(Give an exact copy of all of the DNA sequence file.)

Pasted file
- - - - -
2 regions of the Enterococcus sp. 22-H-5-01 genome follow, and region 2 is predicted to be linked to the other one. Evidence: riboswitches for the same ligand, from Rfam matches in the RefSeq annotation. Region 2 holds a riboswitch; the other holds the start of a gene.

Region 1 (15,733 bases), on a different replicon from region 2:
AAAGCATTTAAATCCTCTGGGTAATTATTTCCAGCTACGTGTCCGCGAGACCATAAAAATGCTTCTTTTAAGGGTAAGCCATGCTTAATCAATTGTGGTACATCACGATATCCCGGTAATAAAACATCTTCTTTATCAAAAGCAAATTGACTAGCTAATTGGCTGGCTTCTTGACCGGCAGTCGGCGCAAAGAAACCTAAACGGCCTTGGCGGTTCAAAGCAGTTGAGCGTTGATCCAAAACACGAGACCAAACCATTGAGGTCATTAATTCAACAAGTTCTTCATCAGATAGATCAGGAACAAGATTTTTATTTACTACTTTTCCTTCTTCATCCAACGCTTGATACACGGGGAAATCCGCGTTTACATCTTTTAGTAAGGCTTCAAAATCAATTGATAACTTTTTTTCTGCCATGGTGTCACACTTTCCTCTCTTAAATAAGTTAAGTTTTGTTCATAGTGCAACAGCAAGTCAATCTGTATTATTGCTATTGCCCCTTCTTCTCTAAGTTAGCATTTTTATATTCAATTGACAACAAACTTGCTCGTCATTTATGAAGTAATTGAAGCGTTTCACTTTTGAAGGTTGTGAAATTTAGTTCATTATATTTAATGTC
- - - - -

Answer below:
2 regions of the Enterococcus sp. 22-H-5-01 genome follow, and region 2 is predicted to be linked to the other one. Evidence: riboswitches for the same ligand, from Rfam matches in the RefSeq annotation. Region 2 holds a riboswitch; the other holds the start of a gene.

Region 1 (15,733 bases), on a different replicon from region 2:
AAAGCATTTAAATCCTCTGGGTAATTATTTCCAGCTACGTGTCCGCGAGACCATAAAAATGCTTCTTTTAAGGGTAAGCCATGCTTAATCAATTGTGGTACATCACGATATCCCGGTAATAAAACATCTTCTTTATCAAAAGCAAATTGACTAGCTAATTGGCTGGCTTCTTGACCGGCAGTCGGCGCAAAGAAACCTAAACGGCCTTGGCGGTTCAAAGCAGTTGAGCGTTGATCCAAAACACGAGACCAAACCATTGAGGTCATTAATTCAACAAGTTCTTCATCAGATAGATCAGGAACAAGATTTTTATTTACTACTTTTCCTTCTTCATCCAACGCTTGATACACGGGGAAATCCGCGTTTACATCTTTTAGTAAGGCTTCAAAATCAATTGATAACTTTTTTTCTGCCATGGTGTCACACTTTCCTCTCTTAAATAAGTTAAGTTTTGTTCATAGTGCAACAGCAAGTCAATCTGTATTATTGCTATTGCCCCTTCTTCTCTAAGTTAGCATTTTTATATTCAATTGACAACAAACTTGCTCGTCATTTATGAAGTAATTGAAGCGTTTCACTTTTGAAGGTTGTGAAATTTAGTTCATTATATTTAATGTC